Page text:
Here are a few potential Clery crime scenarios. Do you know which situations constitute a Clery crime and which ones don’t?
With Annual Security Reports (ASRs) due Oct. 1 and the new school year amongst us, increased fines and practice scrutiny have forced colleges and universities to take an even closer look at its Clery procedures.
Under the Clery Act, all colleges and universities that receive federal funding are required to disseminate a public annual security report to employees and students each year. ASRs, which must be published by Oct. 1 of each year, must also include:
- Statistics of campus crime
- Statements of policy, procedures and programming (e.g., Timely Warning Policy)
- Campus facility security and access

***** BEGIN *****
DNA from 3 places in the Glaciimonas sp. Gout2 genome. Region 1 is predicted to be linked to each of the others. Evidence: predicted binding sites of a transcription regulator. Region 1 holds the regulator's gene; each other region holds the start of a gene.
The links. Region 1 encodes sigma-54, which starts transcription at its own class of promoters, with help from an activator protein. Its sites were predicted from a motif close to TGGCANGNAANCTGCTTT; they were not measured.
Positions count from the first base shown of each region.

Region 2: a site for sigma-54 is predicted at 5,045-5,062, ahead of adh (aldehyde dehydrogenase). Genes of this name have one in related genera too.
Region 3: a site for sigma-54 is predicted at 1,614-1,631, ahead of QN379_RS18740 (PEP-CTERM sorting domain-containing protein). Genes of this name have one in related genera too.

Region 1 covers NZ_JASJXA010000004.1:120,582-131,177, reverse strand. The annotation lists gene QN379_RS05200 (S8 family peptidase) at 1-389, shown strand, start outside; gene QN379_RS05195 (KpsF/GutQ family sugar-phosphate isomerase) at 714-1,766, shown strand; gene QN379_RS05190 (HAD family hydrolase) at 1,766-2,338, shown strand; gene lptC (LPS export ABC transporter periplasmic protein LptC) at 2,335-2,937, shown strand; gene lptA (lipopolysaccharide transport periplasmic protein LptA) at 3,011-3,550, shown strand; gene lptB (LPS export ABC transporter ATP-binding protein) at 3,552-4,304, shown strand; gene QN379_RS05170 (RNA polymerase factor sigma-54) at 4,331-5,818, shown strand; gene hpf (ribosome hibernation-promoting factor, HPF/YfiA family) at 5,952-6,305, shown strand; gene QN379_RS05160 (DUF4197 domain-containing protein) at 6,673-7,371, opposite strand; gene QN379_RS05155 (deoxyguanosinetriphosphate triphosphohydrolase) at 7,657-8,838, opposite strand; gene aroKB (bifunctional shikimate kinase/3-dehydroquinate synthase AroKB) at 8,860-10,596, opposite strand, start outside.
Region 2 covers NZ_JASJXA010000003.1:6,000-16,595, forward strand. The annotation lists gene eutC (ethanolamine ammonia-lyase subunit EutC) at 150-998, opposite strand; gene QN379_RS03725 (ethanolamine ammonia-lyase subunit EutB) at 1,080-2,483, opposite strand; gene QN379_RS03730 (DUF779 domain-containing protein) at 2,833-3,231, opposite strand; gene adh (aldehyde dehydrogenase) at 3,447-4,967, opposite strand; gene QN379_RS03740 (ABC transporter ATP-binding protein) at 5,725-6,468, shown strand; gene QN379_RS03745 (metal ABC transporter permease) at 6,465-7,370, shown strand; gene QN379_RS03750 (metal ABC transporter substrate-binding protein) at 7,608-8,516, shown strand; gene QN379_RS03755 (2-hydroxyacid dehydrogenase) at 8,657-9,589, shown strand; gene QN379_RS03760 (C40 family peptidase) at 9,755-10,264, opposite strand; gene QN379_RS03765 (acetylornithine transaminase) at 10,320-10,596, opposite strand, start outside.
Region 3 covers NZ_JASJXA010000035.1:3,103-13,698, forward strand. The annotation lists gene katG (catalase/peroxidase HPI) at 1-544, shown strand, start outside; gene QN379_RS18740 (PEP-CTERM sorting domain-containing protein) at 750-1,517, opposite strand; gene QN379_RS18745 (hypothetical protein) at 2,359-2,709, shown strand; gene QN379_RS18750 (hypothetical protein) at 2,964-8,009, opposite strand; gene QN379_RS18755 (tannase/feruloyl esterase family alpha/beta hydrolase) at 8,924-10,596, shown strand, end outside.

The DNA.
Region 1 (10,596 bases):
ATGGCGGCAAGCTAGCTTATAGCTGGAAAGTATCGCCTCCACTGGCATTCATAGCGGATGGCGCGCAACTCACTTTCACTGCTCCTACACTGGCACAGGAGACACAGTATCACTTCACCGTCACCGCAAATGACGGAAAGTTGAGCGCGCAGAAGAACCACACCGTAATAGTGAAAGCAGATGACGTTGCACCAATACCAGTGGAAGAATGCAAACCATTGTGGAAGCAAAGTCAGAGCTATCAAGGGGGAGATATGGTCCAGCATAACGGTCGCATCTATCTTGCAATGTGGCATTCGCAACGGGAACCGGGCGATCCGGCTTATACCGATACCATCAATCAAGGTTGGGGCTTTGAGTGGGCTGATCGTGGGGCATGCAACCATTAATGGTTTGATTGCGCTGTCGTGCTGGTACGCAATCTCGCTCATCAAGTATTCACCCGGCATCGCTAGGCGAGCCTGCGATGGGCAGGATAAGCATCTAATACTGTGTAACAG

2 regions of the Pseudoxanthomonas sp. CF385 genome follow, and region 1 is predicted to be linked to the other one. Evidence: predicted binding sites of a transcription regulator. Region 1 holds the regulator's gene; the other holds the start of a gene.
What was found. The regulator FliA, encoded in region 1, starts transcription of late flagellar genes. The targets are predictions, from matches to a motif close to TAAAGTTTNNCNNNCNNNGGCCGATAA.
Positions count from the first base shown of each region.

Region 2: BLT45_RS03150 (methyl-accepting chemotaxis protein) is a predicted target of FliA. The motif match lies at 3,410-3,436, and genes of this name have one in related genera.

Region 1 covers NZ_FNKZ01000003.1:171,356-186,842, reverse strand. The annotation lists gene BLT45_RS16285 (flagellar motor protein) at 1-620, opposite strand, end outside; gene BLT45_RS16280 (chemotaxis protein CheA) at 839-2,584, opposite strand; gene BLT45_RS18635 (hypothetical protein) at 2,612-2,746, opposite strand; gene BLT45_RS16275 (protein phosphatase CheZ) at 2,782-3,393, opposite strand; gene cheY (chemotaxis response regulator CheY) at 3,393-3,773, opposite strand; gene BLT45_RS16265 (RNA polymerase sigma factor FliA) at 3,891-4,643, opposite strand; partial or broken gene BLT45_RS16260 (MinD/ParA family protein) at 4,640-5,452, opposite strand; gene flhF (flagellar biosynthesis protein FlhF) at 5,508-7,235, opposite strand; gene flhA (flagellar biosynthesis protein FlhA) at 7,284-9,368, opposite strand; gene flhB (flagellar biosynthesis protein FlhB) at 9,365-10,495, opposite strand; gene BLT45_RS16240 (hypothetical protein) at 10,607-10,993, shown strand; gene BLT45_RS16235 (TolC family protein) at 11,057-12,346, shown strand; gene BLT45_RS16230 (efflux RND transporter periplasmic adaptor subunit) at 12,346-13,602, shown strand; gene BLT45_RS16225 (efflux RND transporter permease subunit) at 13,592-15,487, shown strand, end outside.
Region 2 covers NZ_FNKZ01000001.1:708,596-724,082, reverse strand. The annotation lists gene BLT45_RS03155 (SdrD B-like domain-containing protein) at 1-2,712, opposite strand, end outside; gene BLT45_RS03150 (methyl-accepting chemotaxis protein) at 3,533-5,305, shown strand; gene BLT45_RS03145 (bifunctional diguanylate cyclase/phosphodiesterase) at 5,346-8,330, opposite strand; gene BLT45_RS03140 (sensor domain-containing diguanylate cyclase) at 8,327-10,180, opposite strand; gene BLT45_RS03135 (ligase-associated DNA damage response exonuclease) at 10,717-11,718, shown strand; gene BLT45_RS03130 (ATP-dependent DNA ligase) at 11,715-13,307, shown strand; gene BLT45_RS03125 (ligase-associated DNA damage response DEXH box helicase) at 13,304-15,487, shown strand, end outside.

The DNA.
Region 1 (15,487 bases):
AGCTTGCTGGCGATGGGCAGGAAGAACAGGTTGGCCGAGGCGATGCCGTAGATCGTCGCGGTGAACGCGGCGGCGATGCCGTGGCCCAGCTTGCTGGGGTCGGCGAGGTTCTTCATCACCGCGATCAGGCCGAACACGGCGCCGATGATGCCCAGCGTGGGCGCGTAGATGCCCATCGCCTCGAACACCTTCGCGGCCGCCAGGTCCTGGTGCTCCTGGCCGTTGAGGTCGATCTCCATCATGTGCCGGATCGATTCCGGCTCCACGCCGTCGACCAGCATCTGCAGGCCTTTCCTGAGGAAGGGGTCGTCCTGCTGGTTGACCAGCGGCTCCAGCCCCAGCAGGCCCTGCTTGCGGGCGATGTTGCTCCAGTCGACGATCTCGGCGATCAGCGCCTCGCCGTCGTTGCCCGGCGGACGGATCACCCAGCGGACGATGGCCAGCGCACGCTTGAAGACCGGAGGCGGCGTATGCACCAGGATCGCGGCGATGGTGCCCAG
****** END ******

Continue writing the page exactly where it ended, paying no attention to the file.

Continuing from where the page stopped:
- Law enforcement authority
- Incidents of alcohol and drug use
- Prevention of and response to sexual assault, domestic or dating violence and stalking
We compiled this quiz using scenarios provided by Hayley Hanson, the leader of Husch Blackwell’s Higher Education group. Haley focuses on regulatory compliance, employment, faculty, accreditation, and litigation issues. She was a speaker at this year’s Campus Safety Conference Texas, presenting on top Clery audit findings and compliance recommendations.
To protect students, staff and your campus’ reputation and wallet, be sure to stay updated on Clery Act rules and regulations and continuously review your policies and procedures. And if you’re not sure if a crime falls under Clery or not, ASK — the Clery Center is there to help!